Winning the battle against Pastoral 'Burnout'

Exhausted?  Discouraged?  Feeling like your ministry doesn't matter?  I understand you.  I know what it is to spend yourself in service only to feel 'it is all for naught.'  For some, these feelings pass rather quickly - a card in the mail, an invite to lunch or a golf outing is all it takes to ward off  the impending 'doom' the minister often feels.  For others, despair is like an old friend that shows up every Monday with questions that seem more like accusations- "How'd it go yesterday?  Too bad no one got saved yesterday. Wonder why so many missed?  Maybe your best days are behind you?"

What should we do to stave off ministry doldrums?

  1. Re-Center yourself - Are you spending time in God's Word like you ought (and I'm not referring to sermon prep)? Have you opened your heart to the Lord and quieted yourself in Him? 1 Samuel 30 shows the importance of the man of God 'encouraging himself in the Lord.' God will probe you, like He did in 1 Kings 19, when He asked, "What are you doing here, Elijah?"  We who so often speak of 'the help of God's Word' ought to take our own advice and get alone with God.
  2. Take some time off - It will likely take more than a week.  It may take a month.  If you are not in the habit of doing things for yourself - maybe it's time you did.  Do something that refreshes you.  Staring at the four walls of your office will suffocate you.  Read a book.  Get some rest. Nourish yourself.  You will be a better servant if you take care of yourself.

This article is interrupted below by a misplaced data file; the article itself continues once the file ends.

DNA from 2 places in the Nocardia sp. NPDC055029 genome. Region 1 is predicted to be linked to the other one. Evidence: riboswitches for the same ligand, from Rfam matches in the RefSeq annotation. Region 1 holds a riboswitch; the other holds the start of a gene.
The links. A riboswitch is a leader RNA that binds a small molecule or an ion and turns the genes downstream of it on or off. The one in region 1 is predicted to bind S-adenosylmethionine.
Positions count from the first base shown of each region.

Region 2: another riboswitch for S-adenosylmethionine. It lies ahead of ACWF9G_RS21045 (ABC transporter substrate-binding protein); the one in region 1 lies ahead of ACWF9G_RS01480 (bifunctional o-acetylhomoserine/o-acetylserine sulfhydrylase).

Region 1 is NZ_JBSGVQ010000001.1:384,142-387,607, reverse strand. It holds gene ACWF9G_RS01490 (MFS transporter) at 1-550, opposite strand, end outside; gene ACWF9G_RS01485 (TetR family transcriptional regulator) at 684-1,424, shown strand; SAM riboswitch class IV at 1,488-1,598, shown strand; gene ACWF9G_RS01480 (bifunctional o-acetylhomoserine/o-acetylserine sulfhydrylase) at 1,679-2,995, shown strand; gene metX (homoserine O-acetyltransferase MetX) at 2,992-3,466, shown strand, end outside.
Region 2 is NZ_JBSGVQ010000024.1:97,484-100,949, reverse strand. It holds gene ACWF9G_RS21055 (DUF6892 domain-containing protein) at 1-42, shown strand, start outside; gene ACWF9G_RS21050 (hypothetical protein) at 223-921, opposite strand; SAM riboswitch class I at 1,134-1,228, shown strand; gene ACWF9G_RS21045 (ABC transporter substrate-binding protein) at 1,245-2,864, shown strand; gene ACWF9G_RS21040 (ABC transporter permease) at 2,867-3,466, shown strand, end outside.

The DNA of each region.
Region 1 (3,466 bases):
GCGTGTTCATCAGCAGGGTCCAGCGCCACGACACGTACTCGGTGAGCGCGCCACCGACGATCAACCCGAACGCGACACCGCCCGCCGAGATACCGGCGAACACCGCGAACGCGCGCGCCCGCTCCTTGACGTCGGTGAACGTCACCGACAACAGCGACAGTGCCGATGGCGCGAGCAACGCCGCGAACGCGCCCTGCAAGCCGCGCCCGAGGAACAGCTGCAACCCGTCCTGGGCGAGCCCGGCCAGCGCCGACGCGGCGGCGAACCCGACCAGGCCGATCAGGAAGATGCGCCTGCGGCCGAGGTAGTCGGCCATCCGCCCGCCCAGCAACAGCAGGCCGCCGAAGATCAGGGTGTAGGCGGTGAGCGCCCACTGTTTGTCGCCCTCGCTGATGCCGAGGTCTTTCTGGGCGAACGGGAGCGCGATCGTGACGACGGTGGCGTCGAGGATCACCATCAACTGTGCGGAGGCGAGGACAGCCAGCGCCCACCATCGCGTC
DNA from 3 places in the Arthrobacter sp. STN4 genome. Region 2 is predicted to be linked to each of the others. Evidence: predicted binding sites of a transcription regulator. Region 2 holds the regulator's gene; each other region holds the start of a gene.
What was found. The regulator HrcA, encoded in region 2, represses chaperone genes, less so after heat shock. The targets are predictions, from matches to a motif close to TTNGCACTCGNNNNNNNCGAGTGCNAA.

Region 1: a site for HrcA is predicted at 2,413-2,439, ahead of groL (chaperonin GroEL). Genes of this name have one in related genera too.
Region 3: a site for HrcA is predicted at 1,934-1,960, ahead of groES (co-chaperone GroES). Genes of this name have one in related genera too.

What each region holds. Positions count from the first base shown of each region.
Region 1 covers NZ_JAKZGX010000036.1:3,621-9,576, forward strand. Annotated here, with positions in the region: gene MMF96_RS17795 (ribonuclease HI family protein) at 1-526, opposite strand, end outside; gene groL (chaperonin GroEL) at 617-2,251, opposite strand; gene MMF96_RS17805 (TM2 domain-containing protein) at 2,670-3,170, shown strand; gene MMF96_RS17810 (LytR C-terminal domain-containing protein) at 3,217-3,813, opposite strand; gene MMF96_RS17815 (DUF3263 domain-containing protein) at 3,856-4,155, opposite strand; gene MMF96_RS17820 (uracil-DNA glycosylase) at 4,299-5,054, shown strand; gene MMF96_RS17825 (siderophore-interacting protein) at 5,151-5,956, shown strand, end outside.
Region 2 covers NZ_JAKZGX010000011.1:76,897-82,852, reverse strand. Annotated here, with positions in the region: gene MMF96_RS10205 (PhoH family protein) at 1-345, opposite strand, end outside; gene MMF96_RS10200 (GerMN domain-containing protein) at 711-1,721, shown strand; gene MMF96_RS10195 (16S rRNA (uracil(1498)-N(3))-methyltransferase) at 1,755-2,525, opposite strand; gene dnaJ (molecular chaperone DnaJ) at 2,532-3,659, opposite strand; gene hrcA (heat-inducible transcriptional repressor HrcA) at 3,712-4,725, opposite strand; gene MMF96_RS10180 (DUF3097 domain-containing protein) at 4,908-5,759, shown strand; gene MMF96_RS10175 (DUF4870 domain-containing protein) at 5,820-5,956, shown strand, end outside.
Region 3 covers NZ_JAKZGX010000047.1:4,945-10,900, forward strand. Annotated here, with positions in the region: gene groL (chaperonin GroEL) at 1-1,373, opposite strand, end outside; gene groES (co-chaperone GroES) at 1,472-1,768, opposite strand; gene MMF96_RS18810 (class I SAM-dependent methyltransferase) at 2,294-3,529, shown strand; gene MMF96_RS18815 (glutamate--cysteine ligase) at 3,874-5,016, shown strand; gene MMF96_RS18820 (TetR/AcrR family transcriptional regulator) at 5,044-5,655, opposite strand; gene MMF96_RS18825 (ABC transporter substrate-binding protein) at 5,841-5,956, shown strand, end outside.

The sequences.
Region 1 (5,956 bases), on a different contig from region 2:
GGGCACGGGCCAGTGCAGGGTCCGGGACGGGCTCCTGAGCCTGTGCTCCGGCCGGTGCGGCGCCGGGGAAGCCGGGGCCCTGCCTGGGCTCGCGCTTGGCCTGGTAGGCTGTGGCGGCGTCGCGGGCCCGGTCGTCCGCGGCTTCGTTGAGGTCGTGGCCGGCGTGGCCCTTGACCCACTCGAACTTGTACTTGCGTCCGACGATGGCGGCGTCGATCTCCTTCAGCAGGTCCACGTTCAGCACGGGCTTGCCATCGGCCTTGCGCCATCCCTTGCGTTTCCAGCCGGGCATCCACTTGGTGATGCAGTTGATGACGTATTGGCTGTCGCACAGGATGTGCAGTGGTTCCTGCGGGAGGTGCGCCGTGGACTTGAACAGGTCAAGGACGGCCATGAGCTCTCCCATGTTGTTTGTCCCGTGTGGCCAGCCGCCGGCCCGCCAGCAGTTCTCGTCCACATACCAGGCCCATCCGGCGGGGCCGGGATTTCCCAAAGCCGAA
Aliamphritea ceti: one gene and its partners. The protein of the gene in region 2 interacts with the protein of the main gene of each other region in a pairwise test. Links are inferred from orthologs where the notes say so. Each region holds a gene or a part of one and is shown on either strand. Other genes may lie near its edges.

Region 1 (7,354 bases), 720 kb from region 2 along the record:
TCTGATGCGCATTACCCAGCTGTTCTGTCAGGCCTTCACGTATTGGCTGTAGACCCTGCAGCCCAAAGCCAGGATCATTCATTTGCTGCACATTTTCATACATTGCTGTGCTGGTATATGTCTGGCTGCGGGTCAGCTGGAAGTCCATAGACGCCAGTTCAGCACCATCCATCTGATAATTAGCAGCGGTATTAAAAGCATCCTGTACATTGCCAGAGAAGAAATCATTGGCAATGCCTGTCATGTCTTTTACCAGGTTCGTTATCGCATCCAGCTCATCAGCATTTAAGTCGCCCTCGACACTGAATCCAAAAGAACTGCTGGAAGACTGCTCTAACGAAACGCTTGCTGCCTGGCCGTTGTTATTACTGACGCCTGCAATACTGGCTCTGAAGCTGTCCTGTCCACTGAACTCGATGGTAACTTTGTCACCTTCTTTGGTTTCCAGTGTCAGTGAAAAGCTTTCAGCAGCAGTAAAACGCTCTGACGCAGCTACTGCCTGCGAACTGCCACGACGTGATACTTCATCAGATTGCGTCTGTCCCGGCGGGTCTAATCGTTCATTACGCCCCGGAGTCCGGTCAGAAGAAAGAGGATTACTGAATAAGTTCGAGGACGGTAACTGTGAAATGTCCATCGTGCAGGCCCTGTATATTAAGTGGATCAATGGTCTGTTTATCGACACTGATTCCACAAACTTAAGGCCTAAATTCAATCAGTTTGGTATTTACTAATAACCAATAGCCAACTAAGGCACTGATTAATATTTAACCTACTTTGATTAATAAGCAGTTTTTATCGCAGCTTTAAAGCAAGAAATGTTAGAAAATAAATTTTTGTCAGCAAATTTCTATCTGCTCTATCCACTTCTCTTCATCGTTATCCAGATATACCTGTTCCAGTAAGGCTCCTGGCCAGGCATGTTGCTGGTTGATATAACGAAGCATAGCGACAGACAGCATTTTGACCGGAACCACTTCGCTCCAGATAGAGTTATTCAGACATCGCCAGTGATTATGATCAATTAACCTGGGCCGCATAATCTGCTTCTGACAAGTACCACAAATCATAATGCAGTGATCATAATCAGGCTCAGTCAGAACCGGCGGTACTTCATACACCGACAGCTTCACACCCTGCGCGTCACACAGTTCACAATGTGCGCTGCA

3. Tie up any loose ends that may be causing greater angst - A real stresser for me is feeling the weight of so many unfinished tasks.  Before I know it, I have so many things I 'should do' and no energy or desire to do them.  If there are some visits you need to make, conversations to have, goals to establish, plans, etc. - get on it.  Focus on one thing before you go to the next. Clear your desk. 
  4. Share your heart with a friend - Allow someone to sit on the ash-heap with you.  Share your concerns.  Invite their counsel and accountability.  "Two are better than one," said Solomon, "For if they fall, one will lift up his fellow. But woe to him who is alone when he falls and has not another to lift him up!"  Things are not often as bad as they seem.  Someone who isn't in the 'fray' can offer the objectivity you need. 
Can I pray for you? "Dear Lord, I thank you for my brother or sister... a person whose significance is not tied to their performance (successes or failures).  I thank you for loving them, knowing them, and reaching out your encouragement to them.  Clear their minds, I pray.  Help them sift through the things that need to be done - and provide clarity about what is necessary.  Fill them with joy and peace.  Bring your strength to bear on their weakness.  And may YOU get glory in and through their life.  In Jesus name... amen"